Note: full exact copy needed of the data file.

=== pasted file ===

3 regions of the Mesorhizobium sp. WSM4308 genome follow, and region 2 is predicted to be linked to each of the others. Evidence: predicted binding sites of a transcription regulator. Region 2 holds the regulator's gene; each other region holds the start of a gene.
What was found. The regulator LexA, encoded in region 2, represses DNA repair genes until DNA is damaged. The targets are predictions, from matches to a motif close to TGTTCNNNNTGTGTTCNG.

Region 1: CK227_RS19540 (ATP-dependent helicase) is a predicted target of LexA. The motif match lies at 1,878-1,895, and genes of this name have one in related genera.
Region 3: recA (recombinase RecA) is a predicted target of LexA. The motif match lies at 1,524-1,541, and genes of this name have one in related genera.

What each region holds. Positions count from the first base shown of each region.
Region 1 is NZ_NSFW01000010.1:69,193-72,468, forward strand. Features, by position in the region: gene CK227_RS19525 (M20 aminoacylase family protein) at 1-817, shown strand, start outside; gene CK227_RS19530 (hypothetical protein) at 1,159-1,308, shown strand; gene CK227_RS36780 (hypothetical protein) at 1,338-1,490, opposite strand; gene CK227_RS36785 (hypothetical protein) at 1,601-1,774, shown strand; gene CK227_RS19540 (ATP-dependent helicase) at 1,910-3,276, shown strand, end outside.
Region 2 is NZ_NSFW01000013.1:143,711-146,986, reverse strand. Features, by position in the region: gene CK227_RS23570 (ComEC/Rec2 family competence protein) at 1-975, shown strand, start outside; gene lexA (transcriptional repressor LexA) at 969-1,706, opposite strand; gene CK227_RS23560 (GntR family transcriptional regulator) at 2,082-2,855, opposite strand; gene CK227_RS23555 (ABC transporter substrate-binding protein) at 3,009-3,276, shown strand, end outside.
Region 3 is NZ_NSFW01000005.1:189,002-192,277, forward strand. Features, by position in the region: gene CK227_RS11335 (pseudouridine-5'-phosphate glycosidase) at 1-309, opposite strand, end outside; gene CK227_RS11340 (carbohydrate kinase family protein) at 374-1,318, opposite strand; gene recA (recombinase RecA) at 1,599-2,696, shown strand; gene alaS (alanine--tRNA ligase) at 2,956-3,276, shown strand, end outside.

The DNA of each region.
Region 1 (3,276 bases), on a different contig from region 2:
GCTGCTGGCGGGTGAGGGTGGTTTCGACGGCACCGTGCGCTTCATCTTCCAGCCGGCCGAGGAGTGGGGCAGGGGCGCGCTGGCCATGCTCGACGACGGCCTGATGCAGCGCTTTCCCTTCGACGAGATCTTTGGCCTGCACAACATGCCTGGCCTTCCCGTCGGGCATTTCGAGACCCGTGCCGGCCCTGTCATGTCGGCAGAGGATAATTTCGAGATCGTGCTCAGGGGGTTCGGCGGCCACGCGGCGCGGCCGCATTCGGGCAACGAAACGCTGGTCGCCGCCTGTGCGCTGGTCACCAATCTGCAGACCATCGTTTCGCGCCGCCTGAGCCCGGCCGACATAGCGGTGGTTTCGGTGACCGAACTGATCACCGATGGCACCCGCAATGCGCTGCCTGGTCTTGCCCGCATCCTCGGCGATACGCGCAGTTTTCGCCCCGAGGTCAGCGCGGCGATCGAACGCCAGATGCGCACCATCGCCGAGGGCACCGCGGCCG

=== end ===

3 regions of the Mesorhizobium sp. WSM4308 genome follow, and region 2 is predicted to be linked to each of the others. Evidence: predicted binding sites of a transcription regulator. Region 2 holds the regulator's gene; each other region holds the start of a gene.
What was found. The regulator LexA, encoded in region 2, represses DNA repair genes until DNA is damaged. The targets are predictions, from matches to a motif close to TGTTCNNNNTGTGTTCNG.

Region 1: CK227_RS19540 (ATP-dependent helicase) is a predicted target of LexA. The motif match lies at 1,878-1,895, and genes of this name have one in related genera.
Region 3: recA (recombinase RecA) is a predicted target of LexA. The motif match lies at 1,524-1,541, and genes of this name have one in related genera.

What each region holds. Positions count from the first base shown of each region.
Region 1 is NZ_NSFW01000010.1:69,193-72,468, forward strand. Features, by position in the region: gene CK227_RS19525 (M20 aminoacylase family protein) at 1-817, shown strand, start outside; gene CK227_RS19530 (hypothetical protein) at 1,159-1,308, shown strand; gene CK227_RS36780 (hypothetical protein) at 1,338-1,490, opposite strand; gene CK227_RS36785 (hypothetical protein) at 1,601-1,774, shown strand; gene CK227_RS19540 (ATP-dependent helicase) at 1,910-3,276, shown strand, end outside.
Region 2 is NZ_NSFW01000013.1:143,711-146,986, reverse strand. Features, by position in the region: gene CK227_RS23570 (ComEC/Rec2 family competence protein) at 1-975, shown strand, start outside; gene lexA (transcriptional repressor LexA) at 969-1,706, opposite strand; gene CK227_RS23560 (GntR family transcriptional regulator) at 2,082-2,855, opposite strand; gene CK227_RS23555 (ABC transporter substrate-binding protein) at 3,009-3,276, shown strand, end outside.
Region 3 is NZ_NSFW01000005.1:189,002-192,277, forward strand. Features, by position in the region: gene CK227_RS11335 (pseudouridine-5'-phosphate glycosidase) at 1-309, opposite strand, end outside; gene CK227_RS11340 (carbohydrate kinase family protein) at 374-1,318, opposite strand; gene recA (recombinase RecA) at 1,599-2,696, shown strand; gene alaS (alanine--tRNA ligase) at 2,956-3,276, shown strand, end outside.

The DNA of each region.
Region 1 (3,276 bases), on a different contig from region 2:
GCTGCTGGCGGGTGAGGGTGGTTTCGACGGCACCGTGCGCTTCATCTTCCAGCCGGCCGAGGAGTGGGGCAGGGGCGCGCTGGCCATGCTCGACGACGGCCTGATGCAGCGCTTTCCCTTCGACGAGATCTTTGGCCTGCACAACATGCCTGGCCTTCCCGTCGGGCATTTCGAGACCCGTGCCGGCCCTGTCATGTCGGCAGAGGATAATTTCGAGATCGTGCTCAGGGGGTTCGGCGGCCACGCGGCGCGGCCGCATTCGGGCAACGAAACGCTGGTCGCCGCCTGTGCGCTGGTCACCAATCTGCAGACCATCGTTTCGCGCCGCCTGAGCCCGGCCGACATAGCGGTGGTTTCGGTGACCGAACTGATCACCGATGGCACCCGCAATGCGCTGCCTGGTCTTGCCCGCATCCTCGGCGATACGCGCAGTTTTCGCCCCGAGGTCAGCGCGGCGATCGAACGCCAGATGCGCACCATCGCCGAGGGCACCGCGGCCG